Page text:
On the other hand, [nakama] refers to friends that you almost no longer consider to be friends at all. When someone is [nakama], it means that person or those people have essentially become family to you, a person who will stand by you no matter what, which is even more significant in Japanese culture than it might seem to us Americans. In the United States, it’s more or less common to know people who consider each other to be family even if they aren’t related by blood. Perhaps they grew up together, or their parents are close, which led to them being close by default. That’s part of what [nakama] means, but it just barely scratches the surface, because family is so much more significant to someone’s identify and social construction in Japanese culture.

 

In Japan, the family is the first social unit that a person is born into and remains the main social unit for the rest of your life. There are a lot of stereotypical ideas about Japanese, or perhaps Asian honor culture in general, floating around the United States, and that’s what this plays into. Family is your biggest priority in Japanese culture, and a large part of your identify comes from how you interact and relate to your family. Anything that you might do will reflect back on your family and the same goes for anything that your family members might do in relation to you. It’s hard to properly describe how significant family is in Japanese culture, being a collective culture, rather than an individual culture like what exists in the United States, but it goes without saying that for a friend to become family in Japanese culture means for that relationship to be on a level above what we would normally consider friends to be in American culture.

 

In Japanese culture, for a friend to become family inherently means for that relationship to be on a level above what we would normally consider friendship in American culture.

 

I’m not sure that I have any true [nakama] in my life quite yet, but I would say that my friend Sheridan is pretty freaking close. We don’t quite reflect on each other in the same way that family members would reflect on each other in Japanese culture, but most people that know us also automatically know the other, or have at least heard of the other. But we definitely will stand by each other no matter what. She knows my secrets (provided that we’ve had time to actually catch up, considering that we’ve found ourselves living across countries or oceans from each other recently), she’s one of the first people that I want to tell when I have news, and she’s my first choice as a roommate once we decide to start trying to adult. She makes me want to listen to better music, eat healthier (and trendier, haha) food, and she’ll call me out on my BS without really caring if I’ll like it or not (because eventually, I’ll come around and realize that I was doing something stupid). She’s one of very few of my friends who I’ve cried with (and loudly at that) in person, and to top it all off, we actually technically weren’t friends for a grand total of three months at one point in time (again, because a certain person was being stupid – read – me), so if that’s not “standing by you no matter what,” then I’m not really sure what is.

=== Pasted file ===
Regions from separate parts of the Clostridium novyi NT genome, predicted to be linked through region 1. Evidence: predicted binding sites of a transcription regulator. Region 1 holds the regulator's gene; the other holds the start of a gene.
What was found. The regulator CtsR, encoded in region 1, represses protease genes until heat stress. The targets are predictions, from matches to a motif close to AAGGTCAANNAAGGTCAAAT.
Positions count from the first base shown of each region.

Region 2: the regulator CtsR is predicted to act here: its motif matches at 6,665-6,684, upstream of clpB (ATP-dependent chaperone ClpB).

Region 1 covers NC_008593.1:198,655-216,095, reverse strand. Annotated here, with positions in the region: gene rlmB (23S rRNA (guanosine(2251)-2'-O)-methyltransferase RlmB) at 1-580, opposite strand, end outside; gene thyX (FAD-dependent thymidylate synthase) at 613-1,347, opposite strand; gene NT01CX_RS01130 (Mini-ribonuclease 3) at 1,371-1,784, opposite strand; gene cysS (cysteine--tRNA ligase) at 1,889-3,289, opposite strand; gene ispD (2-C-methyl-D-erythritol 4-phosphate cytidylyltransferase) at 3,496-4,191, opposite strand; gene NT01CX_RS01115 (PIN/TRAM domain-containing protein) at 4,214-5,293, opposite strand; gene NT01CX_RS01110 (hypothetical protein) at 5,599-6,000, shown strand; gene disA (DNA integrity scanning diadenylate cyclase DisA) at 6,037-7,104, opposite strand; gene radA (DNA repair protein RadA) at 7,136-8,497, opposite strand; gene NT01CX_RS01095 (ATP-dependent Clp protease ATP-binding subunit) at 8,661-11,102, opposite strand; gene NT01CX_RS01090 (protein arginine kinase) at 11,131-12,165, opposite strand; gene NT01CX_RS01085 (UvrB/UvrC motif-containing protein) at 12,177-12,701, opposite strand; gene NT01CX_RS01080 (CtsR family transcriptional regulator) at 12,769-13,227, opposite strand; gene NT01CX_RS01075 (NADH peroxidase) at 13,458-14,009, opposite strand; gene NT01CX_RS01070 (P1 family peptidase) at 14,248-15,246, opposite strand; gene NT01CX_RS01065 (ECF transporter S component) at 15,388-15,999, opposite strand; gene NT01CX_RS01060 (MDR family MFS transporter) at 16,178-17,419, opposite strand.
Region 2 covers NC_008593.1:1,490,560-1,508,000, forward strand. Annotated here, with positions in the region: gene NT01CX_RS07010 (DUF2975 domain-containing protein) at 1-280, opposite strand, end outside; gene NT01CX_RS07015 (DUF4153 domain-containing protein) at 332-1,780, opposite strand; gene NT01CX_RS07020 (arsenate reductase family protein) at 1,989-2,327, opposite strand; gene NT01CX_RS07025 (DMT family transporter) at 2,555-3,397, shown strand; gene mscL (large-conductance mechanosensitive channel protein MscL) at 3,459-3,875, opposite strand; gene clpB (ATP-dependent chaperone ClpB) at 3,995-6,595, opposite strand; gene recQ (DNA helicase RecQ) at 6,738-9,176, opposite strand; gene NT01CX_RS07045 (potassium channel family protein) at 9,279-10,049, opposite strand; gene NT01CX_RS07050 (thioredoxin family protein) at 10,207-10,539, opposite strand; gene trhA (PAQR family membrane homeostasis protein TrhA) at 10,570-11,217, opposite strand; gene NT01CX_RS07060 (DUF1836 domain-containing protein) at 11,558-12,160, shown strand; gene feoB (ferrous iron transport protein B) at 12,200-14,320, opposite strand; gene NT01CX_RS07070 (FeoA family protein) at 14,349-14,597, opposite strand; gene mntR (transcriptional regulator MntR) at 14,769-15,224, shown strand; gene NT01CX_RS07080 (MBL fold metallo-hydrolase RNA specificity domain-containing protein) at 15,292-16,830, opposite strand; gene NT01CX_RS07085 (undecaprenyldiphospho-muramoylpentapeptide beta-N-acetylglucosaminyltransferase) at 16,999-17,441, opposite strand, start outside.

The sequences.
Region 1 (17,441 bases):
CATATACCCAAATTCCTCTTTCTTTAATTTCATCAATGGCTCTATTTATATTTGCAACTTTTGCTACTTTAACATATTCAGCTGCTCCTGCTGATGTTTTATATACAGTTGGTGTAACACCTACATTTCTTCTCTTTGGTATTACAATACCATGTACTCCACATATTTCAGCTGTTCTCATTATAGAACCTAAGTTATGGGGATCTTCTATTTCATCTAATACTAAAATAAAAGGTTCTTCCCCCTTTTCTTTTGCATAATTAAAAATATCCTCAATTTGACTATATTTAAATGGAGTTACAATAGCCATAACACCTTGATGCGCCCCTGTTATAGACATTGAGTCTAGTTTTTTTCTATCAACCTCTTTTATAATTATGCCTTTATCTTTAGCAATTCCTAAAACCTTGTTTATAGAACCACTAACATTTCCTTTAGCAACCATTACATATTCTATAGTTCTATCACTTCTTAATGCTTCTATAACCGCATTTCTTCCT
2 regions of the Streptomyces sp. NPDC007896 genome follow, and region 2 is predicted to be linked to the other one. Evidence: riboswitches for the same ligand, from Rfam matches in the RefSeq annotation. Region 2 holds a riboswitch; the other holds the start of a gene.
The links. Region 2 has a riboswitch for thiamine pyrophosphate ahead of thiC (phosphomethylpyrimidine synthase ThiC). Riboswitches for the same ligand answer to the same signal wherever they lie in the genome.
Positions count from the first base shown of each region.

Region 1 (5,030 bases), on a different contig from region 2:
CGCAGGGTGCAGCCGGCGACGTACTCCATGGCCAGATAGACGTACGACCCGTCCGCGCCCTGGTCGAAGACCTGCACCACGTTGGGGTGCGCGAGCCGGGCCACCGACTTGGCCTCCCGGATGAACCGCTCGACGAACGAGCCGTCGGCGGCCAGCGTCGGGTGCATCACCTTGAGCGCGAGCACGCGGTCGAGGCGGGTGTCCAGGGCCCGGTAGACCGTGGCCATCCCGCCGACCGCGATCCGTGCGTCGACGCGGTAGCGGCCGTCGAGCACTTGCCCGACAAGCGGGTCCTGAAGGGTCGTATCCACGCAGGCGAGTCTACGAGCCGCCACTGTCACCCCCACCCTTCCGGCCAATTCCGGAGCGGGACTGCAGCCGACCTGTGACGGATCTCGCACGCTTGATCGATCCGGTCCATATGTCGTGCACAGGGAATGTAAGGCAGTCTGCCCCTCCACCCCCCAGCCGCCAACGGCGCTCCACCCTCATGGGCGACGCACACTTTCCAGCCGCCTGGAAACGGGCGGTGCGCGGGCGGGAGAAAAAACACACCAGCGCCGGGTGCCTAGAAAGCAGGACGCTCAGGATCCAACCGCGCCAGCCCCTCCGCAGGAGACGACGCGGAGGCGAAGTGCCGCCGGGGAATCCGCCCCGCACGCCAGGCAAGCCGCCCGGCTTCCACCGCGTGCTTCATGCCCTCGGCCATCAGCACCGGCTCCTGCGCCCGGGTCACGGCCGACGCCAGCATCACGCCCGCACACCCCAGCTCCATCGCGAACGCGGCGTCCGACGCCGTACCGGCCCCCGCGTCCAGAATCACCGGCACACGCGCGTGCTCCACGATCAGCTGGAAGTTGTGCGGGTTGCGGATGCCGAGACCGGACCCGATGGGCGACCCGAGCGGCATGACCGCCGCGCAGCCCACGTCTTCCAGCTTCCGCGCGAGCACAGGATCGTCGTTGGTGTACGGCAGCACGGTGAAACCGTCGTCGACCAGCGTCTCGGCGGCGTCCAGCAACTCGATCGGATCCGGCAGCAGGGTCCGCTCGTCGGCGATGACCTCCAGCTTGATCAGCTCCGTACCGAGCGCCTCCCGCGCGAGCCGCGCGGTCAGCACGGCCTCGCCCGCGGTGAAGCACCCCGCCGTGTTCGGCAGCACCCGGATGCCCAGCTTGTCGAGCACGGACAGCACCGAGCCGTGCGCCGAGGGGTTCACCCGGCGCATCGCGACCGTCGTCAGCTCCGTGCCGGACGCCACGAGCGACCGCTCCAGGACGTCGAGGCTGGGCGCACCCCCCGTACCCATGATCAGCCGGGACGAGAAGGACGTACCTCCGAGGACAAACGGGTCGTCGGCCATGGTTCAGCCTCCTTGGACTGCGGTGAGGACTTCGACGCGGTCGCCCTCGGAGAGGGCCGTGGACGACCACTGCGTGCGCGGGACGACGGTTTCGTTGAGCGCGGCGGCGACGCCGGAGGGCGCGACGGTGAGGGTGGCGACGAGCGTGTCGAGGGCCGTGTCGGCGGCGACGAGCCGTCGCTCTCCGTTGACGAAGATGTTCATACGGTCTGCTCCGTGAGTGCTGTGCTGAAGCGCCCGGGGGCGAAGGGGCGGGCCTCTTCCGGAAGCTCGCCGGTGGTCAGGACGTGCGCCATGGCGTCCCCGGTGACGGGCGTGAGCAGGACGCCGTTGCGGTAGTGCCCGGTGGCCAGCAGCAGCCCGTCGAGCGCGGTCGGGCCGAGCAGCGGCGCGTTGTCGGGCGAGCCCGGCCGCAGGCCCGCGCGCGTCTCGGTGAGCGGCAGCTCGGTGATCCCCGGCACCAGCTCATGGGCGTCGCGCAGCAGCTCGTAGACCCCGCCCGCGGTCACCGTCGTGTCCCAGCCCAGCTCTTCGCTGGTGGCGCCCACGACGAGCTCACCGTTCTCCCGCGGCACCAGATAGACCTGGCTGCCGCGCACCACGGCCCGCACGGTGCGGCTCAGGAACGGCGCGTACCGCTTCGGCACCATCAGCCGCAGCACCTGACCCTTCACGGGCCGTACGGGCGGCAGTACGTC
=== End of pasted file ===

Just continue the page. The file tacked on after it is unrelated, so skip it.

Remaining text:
She’s good for me in more ways than I have time to write about here, but I think one specific thing I will always love about her is that she has an uncanny sense of discernment that I haven’t seen in anybody else in my life. She can get a read on any situation and see through whatever other kinds of mess are floating around in a heartbeat.

 

Now, I’m definitely not the kind of person to overspiritualize everything, but last winter I was going through a pretty dark, suicidal period in life, which most people are familiar with, and she was the first person to point out to me that perhaps part of that cloud of darkness was a form of spiritual attack. It was something that hadn’t even been on my radar before she mentioned it, and frankly, I was a caught a little off guard by that assessment, but the more I thought about it, the more it made sense. That was the crack in the door I needed to be able to see the light on the other side, and that kind of discernment isn’t something that everyone has.

 

I’m not sure if the two of us will ever quite fit the exact definition of [nakama], just because American culture doesn’t work the same way, but if there was ever an American equivalent, Sheridan would definitely be [nakama] to me.

 

Maybe the reason we have such a low view of friendship in American culture is because we don't have adequate words to fully explain and define what those relationships mean to us.